Shattering the silence with celebration, a woman's perspective

10th Sep 2014
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Numbers can adequately explain problems society faces, but stories have much louder voices. As a social enterprise in India, Aakar strives to accentuate the severity and depth of menstrual taboos. It is important to share the realities of how these stigmas affect the lives of individual women. Women that we know and love.


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So many more stories will always go untold, of women who live in silent resignation, of women who will never get the chance to voice their truths. And then there are also the stories of strength and resilience, of women who rise above the restrictions placed upon them by society with an unbreakable, unashamed and raw ferocious spark.

Shradha Sharma, Founder, YourStory says,

We have all these coffee table conversations about women’s issues, but we cannot forget that eveyone has their own realities. And these realities are shaped by every individual’s experiences. Only when we move beyond conversation, and see the humanity in someone else’s reality, can truth come to surface. And its amazing what these truths reveal. We all need to participate in this questioning to move beyond the conversation.

She further adds, “This issue is very personal for me, because I have lived this truth. I was born in a family with four daughters, in a society where daughters are seen as liabilities. We were raised with a dowry question mark on our heads, with a constant nagging guilt for our gender. And we questioned everyday how to overcome it.

And when puberty hits, you go through the whole experience of menstruation, a time that is so personal to a woman. It’s your realization that you are a woman! And when you realize that the very definition of womanhood is attached to a cost (of buying a sanitary napkin), a responsibility, an impurity, you see yourself as a burden. Something is being wasted on me because of my body.

To me, that is why it is even more important that during these most vulnerable times, girls should be assured, they should be made to feel special! Hey, you are a woman! You are beautiful! You are good! You are valued!

For me this was a period (laughs), a period of time where I became displeased with being a woman. I questioned society at a very young age; why was I not allowed into the temple? Or to sit in the pooja room? This defines the way girls view themselves for their whole life. And I came from an educated family!”

For those who are not as fortunate, this experience is doubly degrading and difficult. For women who work in the cities, they bring their daughters, and their daughter’s daughters. They use cloths; it’s washed and reused. It’s a concern of daily hygiene as well as overall health. For hundreds of millions of women, right? That’s huge! It’s hard to even imagine because it’s not in our thinking! But it’s a reality.

Shradha exclaims, “So what do we do about it? For me, this is much more than a question of hygiene. It’s about how we, as a culture, can make a celebration out of womanhood! We should feel honoured that we are women!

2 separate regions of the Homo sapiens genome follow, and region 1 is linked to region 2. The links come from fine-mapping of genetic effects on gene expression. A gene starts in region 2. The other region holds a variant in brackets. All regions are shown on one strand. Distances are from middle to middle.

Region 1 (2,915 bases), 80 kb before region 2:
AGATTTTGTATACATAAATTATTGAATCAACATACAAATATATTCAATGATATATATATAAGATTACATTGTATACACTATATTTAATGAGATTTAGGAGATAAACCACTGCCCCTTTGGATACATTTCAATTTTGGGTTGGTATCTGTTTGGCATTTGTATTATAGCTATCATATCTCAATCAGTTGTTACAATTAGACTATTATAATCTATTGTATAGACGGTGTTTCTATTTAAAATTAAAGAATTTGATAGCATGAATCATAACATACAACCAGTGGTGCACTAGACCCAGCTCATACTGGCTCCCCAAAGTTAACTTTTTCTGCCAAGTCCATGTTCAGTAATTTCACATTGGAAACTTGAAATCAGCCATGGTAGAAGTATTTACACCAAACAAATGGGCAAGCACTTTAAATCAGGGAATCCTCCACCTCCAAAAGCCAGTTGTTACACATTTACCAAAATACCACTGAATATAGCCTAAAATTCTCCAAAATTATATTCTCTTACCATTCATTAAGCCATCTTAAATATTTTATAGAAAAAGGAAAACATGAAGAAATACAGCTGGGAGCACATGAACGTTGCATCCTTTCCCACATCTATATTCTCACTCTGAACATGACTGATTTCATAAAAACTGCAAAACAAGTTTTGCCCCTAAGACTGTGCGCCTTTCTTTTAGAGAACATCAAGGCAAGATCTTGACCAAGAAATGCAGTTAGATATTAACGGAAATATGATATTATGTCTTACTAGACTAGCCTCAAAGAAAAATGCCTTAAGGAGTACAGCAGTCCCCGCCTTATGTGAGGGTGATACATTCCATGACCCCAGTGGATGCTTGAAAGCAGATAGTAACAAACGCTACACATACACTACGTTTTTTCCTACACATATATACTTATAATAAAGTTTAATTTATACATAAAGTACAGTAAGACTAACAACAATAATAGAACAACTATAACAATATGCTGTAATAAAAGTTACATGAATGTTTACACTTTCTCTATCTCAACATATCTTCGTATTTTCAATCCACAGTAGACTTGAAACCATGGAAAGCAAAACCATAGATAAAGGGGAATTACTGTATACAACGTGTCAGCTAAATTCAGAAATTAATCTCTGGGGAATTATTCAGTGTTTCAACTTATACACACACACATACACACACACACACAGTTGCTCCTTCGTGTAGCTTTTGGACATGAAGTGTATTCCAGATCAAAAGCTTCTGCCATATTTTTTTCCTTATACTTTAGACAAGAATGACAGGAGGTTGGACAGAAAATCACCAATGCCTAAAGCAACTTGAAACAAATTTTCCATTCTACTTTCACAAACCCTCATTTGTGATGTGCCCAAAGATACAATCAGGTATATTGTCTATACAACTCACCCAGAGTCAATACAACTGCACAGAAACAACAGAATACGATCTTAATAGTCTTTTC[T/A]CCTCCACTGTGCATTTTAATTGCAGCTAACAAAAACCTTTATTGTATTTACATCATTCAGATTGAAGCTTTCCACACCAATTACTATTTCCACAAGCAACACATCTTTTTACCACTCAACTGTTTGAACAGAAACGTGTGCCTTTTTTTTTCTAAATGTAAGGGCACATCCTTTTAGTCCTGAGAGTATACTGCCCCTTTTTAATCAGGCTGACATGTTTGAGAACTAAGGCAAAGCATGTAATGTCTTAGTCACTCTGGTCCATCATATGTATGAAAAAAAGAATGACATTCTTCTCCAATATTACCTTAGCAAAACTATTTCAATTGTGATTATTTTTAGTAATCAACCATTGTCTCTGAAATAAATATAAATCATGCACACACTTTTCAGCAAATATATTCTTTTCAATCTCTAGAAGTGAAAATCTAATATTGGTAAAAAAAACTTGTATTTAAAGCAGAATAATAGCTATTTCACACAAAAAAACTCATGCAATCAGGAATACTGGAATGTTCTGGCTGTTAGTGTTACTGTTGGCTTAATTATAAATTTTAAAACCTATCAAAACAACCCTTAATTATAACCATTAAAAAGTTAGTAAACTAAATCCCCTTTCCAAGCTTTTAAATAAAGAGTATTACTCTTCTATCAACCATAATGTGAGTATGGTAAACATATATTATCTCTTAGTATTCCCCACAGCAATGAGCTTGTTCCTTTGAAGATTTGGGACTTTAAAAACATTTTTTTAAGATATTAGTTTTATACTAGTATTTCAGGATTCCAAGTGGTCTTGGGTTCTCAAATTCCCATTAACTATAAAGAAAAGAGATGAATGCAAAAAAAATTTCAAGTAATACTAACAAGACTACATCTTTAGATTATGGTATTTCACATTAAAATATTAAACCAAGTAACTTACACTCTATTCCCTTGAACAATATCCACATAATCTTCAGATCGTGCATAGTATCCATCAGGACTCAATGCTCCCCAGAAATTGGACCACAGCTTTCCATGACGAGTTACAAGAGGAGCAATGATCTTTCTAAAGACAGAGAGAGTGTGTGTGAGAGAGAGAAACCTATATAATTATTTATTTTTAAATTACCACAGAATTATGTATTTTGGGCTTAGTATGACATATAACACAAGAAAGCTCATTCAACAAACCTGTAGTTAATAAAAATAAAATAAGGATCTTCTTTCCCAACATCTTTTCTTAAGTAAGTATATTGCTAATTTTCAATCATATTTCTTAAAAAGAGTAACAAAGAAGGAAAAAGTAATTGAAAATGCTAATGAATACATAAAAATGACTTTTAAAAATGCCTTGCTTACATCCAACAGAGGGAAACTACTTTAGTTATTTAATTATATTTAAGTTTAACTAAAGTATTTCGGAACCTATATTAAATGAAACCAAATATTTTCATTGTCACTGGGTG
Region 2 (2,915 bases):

As human beings, not as men and women, we should all do our part to make our wives and daughters, our sisters, and mothers feel that they deserve the same dignity as anyone else. Can we help ten women? Can we make their lives better?

That is why, for me, this campaign with Aakar is so encouraging. These two guys (Jaydeep & Sombodhi) are trying to do something that I can’t do right now. I can’t go to Bihar or Rajastan to distribute sanitary pads and create social awareness, but Aakar can! And that is why I am supporting them. So that they go into communities and train women to take pride in their own bodies, who then teach others to advocate for themselves and other women around them.

I want to tell all the people reading and thinking about this, let’s support those who are going and making this change happen. This is our way of showing love. We need to show women that they matter, and that there are people who are fighting for them!”

In advocating for a woman’s rights, it is important that she alone has control over her body, making the choices surrounding her own health. To battle the worst of menstrual taboos, it is not enough to hand over sanitary napkins and hope the problem is solved. The stigma must be slashed at the roots; chopping away the flawed socialisation that tells innocent young girls they are dirty, long before they even begin to bleed.

To cultivate new understandings, Aakar is addressing these deeply entrenched cultural norms by educating rural women on myths and health concerns surrounding menstrual hygiene, and then training them to spread awareness within their own communities. These women are intrinsic to Aakar’s model because they are able to foster a trust and kinship that none of us could achieve from afar. Aakar cannot accomplish this without support from those of us who already have the means and insight necessary for a healthy, dignified life. Please contribute, and help break the silence engulfing millions of Indian women.

Contribute at: www.ketto.org/aakarinnovations

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